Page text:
Investor Alert

Feb. 1, 2005, 12:01 a.m. EST

Bonds are always a buy

Commentary: Forget the Fed. What will the market bear?

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By Neil George

Editor's note: Neil George is editor of Personal Finance (pfnewsletter.com) and the daily journal By George! (bygeorge.biz) . George has positions in all of the securities recommended in this report.

McLEAN, Va. (MarketWatch) -- Alan Greenspan is meaningless to the bond market and the economy.

Sure he and his cohorts over at the Federal Reserve and its Open Market Committee keep getting lots of press -- but for what? Do you think that they decide what interest gets charged by banks -- or what yield a bond buyer gets when they trade a Treasury?

Well, how about none.

OK, well they do -- as long as some folks think that they do. The Fed only changes rates for banks to actually borrow to keep them from being in trouble with their balances at the Fed. Which if you're a bank planning to remain a bank, you'll avoid doing like the plague.

And the Fed does make some suggestions to the market for Fed Funds -- but again -- it's the market that really sets the rates.

Overall, since the bond market is a free one the last time I traded, it's the market that moves rates and yields and the Fed that pretty much just goes along for the ride. But indeed, for the past several months, the bond market has begun to edge up shorter-term yields on benchmark T-bonds making many gurus nervous about the bond market and bringing the usual "sell all bonds" call that ends up being wrong all the time.

Wrong, because all bonds don't trade the same, nor do they move in the same direction. Over the past six months the benchmark T-bonds have moved the short-end of the yield curve by nearly 1 percent, while the intermediate five-year area has been unchanged. And if you actually look at the longer end from 10-year and out, yields have actually gone down pushing prices higher and higher.

Traders in T-bonds will want to remain most short on bills and also short all the way out to just beyond four-year maturities. And at the same time, now is a great time to be long 10-year notes and bonds, which will likely remain firm giving positive carry against shorter-term maturities sold.

Beyond the trading though, plain old bond buyers also have plenty to choose from to go long for the next six months.

First up to buy are mortgages. With fixed-rate conventional conforming mortgages generally priced off of the 7- to 10-year maturities of U.S. Treasuries. Look for more stability.

And as we've been seeing for the past many months, as rates have stabilized, refinancing has slowed. In turn this brings less uncertainty and thus helps to tighten spreads over underlying T-bonds. Expect this to continue benefiting buyers of most mortgage issues both straight pass-through and structured mortgage-backed securities.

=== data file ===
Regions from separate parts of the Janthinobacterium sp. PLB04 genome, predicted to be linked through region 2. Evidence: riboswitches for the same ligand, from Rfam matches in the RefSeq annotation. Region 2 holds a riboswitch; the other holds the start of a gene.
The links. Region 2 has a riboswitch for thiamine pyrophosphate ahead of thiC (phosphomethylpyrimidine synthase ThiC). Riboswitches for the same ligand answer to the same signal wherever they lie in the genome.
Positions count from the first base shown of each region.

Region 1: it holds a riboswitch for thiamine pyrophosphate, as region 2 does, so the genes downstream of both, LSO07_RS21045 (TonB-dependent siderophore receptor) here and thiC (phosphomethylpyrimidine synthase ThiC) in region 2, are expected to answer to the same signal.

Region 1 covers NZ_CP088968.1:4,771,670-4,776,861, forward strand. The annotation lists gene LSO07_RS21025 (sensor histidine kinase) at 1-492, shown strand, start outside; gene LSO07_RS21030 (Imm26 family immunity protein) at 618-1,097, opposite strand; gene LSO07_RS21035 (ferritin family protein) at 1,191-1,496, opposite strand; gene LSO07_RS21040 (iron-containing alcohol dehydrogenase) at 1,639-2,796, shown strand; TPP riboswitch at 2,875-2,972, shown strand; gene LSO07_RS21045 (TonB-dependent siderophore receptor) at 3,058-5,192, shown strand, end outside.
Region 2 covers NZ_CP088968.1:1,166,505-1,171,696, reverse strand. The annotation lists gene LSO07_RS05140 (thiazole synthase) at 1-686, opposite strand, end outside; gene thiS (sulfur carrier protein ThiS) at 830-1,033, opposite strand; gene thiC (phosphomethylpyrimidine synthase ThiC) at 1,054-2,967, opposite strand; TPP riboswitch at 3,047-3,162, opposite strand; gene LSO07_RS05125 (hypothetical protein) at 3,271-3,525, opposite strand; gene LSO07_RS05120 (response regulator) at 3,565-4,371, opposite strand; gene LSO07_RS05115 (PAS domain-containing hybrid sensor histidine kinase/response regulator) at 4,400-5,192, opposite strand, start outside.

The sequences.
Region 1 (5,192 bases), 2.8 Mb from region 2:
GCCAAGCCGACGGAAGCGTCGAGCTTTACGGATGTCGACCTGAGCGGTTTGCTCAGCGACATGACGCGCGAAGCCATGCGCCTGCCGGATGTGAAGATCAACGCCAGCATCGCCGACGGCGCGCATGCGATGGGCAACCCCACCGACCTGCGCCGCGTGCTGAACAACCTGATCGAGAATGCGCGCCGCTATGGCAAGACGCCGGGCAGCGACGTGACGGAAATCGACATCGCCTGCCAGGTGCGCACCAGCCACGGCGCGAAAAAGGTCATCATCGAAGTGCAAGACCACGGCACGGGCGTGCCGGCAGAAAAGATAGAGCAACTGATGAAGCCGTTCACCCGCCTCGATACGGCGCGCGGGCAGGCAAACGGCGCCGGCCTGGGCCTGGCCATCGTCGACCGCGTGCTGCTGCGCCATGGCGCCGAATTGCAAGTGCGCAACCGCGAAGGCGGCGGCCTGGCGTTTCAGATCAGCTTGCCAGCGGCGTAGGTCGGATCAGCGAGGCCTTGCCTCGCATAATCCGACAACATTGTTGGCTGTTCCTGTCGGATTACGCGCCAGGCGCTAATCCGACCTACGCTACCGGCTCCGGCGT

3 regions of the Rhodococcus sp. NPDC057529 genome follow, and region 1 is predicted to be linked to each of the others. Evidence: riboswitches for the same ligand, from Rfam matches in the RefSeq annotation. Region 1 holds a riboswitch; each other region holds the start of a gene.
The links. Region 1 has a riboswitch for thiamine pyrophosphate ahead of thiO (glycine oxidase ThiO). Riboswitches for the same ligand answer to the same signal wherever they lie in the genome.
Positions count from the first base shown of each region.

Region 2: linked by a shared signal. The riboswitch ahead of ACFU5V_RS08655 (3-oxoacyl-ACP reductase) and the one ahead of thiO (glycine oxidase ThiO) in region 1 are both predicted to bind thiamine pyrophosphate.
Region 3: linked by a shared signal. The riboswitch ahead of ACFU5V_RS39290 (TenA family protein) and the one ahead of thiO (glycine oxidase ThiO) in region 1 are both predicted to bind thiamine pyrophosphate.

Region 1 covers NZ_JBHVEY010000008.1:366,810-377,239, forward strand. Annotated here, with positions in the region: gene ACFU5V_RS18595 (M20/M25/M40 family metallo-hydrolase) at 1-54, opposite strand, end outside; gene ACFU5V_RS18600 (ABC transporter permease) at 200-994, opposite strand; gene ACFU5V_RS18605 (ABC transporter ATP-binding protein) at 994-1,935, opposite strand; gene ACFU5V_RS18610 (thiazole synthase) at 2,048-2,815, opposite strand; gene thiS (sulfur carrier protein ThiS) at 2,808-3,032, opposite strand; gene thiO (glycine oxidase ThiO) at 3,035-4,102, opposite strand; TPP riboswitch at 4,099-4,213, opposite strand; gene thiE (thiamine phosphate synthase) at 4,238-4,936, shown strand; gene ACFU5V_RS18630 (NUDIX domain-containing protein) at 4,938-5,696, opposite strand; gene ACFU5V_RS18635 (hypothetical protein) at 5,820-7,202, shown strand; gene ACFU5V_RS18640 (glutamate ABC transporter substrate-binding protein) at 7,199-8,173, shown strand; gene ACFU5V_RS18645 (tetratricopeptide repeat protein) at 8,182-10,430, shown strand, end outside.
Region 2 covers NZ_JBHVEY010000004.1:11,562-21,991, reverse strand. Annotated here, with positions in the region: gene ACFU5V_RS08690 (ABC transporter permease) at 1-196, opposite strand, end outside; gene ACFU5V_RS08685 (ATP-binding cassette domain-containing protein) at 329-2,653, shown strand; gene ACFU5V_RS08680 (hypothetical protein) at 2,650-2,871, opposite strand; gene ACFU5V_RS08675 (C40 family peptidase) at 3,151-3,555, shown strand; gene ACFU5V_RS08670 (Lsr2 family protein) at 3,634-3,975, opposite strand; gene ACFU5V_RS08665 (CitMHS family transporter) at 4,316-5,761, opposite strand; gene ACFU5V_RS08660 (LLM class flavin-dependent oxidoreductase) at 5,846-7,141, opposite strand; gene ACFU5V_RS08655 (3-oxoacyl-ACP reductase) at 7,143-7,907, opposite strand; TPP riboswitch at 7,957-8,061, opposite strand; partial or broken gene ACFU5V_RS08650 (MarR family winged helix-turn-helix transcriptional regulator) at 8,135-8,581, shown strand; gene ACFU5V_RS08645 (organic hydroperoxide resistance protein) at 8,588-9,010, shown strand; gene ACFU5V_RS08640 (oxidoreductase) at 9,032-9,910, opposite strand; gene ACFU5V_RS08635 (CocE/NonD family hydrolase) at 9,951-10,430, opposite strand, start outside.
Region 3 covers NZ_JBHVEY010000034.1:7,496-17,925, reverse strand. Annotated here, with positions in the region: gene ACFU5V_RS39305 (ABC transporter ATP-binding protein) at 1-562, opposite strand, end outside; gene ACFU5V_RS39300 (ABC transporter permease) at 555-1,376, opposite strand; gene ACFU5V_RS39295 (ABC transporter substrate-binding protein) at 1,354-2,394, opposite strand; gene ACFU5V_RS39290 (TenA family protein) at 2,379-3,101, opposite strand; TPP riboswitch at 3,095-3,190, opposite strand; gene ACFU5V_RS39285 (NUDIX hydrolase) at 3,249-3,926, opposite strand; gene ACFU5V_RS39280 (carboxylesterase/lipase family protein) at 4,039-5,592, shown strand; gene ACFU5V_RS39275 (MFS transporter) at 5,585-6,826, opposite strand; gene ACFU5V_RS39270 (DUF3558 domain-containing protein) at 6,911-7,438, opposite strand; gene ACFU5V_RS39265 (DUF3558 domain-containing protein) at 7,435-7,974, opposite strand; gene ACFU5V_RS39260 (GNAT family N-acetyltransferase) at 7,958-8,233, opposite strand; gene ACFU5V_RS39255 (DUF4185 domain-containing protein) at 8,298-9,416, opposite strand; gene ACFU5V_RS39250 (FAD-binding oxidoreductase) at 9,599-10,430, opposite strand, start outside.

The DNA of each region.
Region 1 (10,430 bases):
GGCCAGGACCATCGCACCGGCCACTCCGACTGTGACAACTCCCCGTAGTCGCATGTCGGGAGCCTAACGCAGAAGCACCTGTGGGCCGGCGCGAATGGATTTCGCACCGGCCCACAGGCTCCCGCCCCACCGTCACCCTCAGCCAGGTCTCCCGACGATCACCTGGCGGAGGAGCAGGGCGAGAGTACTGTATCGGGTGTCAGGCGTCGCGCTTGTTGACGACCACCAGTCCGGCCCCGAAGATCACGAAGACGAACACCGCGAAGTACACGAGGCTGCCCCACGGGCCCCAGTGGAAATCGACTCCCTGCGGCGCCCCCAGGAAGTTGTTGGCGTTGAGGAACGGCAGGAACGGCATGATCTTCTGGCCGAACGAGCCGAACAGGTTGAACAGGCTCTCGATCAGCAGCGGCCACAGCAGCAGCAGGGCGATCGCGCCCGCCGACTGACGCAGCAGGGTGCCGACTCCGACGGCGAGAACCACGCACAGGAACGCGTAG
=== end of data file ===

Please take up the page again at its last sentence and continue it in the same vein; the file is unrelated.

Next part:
Next on the buy list are foreign governments. This doesn't mean that you need to even think about currency trading -- but rather just look at dollar denominated issues from transitioning nations from Latin America to Eastern Europe and even Asia. Yes, even in the nations affected by the tsunami tragedy.

What is happening to the benefit of the savvy bond buyers is two fold. First is that yield seekers are already up to their ears in corporate debt making the segment a bit too expensive. This in turn is driving bigger bond buyers to seek out other alternatives -- with the key focus on sovereign government bonds. Second, even nations run by leftists such as Brazil, Uruguay and elsewhere have come to understand that before any of the downtrodden get any help, they have to be able to attract and maintain sources of foreign capital. So they're continuing to improve their credibility driving yields down lower and prices of course higher.

And even beyond the reformed leftists are a few special cases such as Columbia. With billions and billions worth of direct and indirect U.S. aid, this nation fits into the category: can't fail as long as it has its rich Uncle Sam around. Yields keep plummeting, yet are still nicely attractive above benchmark U.S. issues, making them a solid buy.

Now not all of you will be able or willing to buy a bunch of the bond deals quickly outlined above. So here're the alternatives through the stock market.

For the mortgage market, there's one heck of a great mortgage lender with a solid and well-managed portfolio in Thornburg Mortgage .

For the treasury as well as the foreign bond trading strategies there are four closed-end investment companies that trade and manage their holdings the way that should be done by more. Buy all four collectively as they complement each other both during the ups and downs all through the wilds of the bond markets. The four are the Pimco Strategic Global Government /zigman2/quotes/204706272/composite RCS +0.53% , the Morgan Stanley Global Opportunity , and both the Templeton Global Income /zigman2/quotes/204737372/composite GIM +1.02% and the Emerging Markets /zigman2/quotes/208136017/composite TEI +1.00% .

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